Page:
Grand design! Dedicated artist transforms London home into giant mosaic

"At first I only did around the door..." Tap above to watch video report by Sally Williams

A dedicated artist transformed her London home into an extraordinary eye-catching work of art in a project which has taken over 20 years and still isn't finished.

Carrie Reichard, from Chiswick, turned her five-bedroom property into a giant mosaic in what she described to ITV News London as an 'autobiographical tattoo’. 

She said the vibrant colours and political quotes depicted key moments in her life over the last two decades.

The project in West London is still a few years away from being finished

"At first I only did around the door, it’s been a very slow process that’s gone on every few years - it is a very slow project!

"There’s still loads to do, everyone still says it’s finished but it’s not, there are still little sections on the side to do, it’s taken me 23 years so far and I’m hoping to get it wrapped up by 30 years. 

"All sections are special to me because they represent different times of my life.

"Sometimes people ask me about the meanings of things and I forget because this was done over 20 years and I love symbols and signs and having hidden messages but now I can’t remember what messages I put in!

"There’s even a tiny message in the bottle at the top," Carrie explained.

Each piece of artwork reminds the artist of a time from her past

In the late 1990s Carrie worked as a community artist creating public art but decided to turn her attention to her own house because she got tired of people telling her what to do.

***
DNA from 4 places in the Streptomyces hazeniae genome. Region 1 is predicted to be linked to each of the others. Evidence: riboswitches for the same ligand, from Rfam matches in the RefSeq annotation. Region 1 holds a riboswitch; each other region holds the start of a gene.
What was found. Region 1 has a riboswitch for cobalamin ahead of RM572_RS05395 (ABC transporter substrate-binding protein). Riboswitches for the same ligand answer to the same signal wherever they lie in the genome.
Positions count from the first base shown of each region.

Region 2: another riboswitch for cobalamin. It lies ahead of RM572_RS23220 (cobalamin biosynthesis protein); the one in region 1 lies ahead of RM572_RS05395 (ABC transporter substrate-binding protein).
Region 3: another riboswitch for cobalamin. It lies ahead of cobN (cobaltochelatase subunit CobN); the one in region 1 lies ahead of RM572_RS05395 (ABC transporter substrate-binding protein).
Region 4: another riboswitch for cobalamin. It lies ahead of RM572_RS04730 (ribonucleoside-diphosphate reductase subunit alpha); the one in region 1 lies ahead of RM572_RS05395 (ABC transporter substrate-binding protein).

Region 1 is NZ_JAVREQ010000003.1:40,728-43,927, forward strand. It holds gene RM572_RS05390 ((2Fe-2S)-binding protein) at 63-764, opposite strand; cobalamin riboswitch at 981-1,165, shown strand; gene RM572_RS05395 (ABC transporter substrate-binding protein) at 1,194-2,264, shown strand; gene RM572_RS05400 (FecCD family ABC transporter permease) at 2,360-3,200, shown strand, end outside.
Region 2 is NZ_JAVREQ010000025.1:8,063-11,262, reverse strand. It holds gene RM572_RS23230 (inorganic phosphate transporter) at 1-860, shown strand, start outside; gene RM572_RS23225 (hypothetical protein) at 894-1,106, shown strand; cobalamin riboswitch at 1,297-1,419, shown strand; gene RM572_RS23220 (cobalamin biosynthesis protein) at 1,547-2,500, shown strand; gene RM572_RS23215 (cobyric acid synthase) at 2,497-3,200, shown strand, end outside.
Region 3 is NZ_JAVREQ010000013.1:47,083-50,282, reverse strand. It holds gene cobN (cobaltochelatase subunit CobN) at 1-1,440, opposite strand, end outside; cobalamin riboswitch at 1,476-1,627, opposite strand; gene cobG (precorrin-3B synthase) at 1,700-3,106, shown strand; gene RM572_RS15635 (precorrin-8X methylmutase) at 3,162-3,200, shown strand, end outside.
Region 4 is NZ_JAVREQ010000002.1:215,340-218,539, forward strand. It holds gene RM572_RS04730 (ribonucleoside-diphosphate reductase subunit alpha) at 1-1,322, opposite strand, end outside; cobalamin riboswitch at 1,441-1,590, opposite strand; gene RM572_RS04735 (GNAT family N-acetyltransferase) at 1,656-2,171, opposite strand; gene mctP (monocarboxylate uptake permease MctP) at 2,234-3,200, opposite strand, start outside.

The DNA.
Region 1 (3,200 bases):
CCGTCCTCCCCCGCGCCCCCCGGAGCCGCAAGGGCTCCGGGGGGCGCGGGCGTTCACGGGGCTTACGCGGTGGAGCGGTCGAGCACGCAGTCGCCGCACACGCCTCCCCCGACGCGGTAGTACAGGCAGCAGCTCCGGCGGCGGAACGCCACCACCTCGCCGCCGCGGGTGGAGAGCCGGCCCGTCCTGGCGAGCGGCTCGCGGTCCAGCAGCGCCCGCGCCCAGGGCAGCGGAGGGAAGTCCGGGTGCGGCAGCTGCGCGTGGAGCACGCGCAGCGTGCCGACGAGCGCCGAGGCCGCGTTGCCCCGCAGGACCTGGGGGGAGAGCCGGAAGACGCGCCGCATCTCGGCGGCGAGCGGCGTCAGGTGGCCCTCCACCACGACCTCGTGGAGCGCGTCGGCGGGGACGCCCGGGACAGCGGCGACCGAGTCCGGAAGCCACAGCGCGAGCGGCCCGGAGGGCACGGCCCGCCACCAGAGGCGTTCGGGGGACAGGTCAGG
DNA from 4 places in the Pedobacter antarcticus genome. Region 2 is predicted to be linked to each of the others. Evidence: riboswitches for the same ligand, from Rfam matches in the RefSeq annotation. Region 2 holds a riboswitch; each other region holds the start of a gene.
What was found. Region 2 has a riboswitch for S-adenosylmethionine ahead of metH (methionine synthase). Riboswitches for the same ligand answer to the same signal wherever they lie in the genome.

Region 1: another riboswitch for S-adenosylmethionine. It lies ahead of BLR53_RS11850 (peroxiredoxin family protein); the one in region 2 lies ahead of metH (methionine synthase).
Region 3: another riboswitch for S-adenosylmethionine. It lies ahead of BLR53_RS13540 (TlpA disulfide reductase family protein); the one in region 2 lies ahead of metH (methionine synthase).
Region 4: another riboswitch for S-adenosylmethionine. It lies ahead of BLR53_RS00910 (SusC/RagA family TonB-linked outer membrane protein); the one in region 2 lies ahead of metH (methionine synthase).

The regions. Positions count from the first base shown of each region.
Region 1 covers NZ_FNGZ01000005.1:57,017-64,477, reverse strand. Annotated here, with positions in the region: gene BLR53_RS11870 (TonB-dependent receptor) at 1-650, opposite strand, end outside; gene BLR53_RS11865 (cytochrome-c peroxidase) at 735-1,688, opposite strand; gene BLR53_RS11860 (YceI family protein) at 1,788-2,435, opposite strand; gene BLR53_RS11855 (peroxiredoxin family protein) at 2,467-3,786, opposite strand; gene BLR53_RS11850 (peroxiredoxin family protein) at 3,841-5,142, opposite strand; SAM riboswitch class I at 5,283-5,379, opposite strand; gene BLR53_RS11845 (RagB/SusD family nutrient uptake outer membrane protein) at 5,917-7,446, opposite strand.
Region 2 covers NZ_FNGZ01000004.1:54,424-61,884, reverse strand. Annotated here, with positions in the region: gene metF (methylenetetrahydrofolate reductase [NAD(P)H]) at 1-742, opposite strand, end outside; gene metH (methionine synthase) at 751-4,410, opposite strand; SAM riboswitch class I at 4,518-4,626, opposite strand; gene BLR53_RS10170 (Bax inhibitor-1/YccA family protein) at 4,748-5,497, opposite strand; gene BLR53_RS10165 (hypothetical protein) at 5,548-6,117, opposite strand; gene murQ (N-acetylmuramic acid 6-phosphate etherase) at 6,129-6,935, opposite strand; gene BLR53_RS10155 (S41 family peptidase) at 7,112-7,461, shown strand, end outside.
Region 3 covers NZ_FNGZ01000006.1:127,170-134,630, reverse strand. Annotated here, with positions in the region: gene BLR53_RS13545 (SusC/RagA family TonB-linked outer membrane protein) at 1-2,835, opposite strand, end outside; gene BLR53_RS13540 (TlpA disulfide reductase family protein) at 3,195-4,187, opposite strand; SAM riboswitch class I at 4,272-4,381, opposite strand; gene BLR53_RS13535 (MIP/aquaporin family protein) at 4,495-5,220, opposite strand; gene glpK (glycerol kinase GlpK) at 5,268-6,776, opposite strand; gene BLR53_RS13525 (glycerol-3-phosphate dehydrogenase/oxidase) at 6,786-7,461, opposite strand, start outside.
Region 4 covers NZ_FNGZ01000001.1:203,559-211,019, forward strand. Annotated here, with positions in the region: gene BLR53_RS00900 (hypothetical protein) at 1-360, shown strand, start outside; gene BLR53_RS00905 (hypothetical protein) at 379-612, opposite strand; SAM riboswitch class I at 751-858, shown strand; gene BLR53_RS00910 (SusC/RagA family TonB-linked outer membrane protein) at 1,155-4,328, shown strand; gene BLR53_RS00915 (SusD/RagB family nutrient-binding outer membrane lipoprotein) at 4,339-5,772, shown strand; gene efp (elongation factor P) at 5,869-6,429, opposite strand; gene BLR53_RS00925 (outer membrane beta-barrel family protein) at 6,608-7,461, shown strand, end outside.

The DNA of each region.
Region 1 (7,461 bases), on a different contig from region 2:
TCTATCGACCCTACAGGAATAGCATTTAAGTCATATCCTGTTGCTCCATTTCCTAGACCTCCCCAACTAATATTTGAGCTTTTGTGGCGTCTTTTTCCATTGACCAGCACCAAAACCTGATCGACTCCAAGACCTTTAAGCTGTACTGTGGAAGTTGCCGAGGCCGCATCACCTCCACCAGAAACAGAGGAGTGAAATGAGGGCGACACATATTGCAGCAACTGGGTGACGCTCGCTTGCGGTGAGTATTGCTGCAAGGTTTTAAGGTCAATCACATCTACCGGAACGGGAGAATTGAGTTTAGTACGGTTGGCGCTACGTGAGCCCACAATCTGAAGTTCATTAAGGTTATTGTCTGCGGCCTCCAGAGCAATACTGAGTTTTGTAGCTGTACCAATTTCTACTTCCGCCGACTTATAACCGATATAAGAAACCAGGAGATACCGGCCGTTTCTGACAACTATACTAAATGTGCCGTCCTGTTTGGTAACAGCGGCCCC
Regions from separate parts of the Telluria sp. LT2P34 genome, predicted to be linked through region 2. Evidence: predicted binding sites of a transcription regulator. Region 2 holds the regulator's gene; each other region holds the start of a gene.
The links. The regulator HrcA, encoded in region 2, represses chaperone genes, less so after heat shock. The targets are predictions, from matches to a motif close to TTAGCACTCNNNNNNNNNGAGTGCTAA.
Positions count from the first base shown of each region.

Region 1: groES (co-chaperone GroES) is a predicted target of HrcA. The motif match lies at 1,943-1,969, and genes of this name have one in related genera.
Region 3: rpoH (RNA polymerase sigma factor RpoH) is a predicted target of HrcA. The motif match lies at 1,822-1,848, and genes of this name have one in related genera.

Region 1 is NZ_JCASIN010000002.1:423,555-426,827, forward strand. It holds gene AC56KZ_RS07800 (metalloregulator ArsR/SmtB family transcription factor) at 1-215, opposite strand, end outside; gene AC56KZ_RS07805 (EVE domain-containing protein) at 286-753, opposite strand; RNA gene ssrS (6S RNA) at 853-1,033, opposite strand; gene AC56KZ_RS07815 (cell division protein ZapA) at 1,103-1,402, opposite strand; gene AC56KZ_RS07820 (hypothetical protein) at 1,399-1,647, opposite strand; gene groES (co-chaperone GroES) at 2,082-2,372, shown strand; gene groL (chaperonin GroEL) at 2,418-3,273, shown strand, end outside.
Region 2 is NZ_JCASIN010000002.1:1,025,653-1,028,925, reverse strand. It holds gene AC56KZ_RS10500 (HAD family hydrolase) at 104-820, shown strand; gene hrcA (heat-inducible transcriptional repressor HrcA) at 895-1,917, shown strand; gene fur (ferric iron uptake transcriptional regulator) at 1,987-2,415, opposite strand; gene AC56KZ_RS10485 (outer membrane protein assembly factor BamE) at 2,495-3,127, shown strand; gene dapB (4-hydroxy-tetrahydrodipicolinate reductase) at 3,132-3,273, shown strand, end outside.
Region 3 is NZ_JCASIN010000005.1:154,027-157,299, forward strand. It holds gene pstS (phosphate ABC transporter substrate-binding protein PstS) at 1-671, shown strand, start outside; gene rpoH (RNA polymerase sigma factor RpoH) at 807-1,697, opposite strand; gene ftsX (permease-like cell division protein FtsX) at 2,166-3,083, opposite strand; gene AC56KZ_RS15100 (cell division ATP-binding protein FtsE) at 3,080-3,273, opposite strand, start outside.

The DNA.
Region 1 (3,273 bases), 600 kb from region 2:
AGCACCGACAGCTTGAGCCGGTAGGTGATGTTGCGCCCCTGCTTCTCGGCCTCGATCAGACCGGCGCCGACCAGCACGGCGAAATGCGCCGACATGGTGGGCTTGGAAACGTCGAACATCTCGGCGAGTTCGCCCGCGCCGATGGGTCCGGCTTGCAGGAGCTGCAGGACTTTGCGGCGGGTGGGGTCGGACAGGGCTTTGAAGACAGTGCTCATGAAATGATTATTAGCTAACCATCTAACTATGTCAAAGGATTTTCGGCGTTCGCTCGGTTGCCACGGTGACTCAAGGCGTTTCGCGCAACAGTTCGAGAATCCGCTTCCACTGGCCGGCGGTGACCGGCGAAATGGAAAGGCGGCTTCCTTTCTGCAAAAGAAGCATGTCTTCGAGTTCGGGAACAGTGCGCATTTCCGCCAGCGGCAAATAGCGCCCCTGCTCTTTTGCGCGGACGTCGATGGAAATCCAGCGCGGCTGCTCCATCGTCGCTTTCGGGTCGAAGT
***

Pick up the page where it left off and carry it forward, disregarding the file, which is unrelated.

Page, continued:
Most of the materials were either recovered from skips or given to her by tile traders who no longer needed them.

And according to Carrie both the neighbours and local council love it.

"Some of my neighbours have been here for over 40 years and I went to school with people here.

"In the past we’ve has street parties celebrating each section which went up. 

"My oldest child hated it when she was growing up, she wanted to live in a normal house but now they quite like it.

"My son seems to enjoy being in the mosaic house, they’ve all learned to live with it. 

"I work for the local council and people often say what does the council think?

"Well, the council employs me and I’ve done a huge piece of public art round the corner," she said.

The mosaic even extends to the rear of the house in Chiswick

Carrie's son Rudi said he got a mixed reaction from friends when he was growing up.

"It’s the only thing I’ve known so it’s not that strange to me," Rudi Rich told ITV News London.

"When people come to my house they’re quite shocked, some see it as a very cool thing but sone are a bit taken back!

"Growing up I wasn’t embarrassed but the interior always had a lot of work going on so there was quite a bit of mess so that’s where the embarrassment would come from," he added.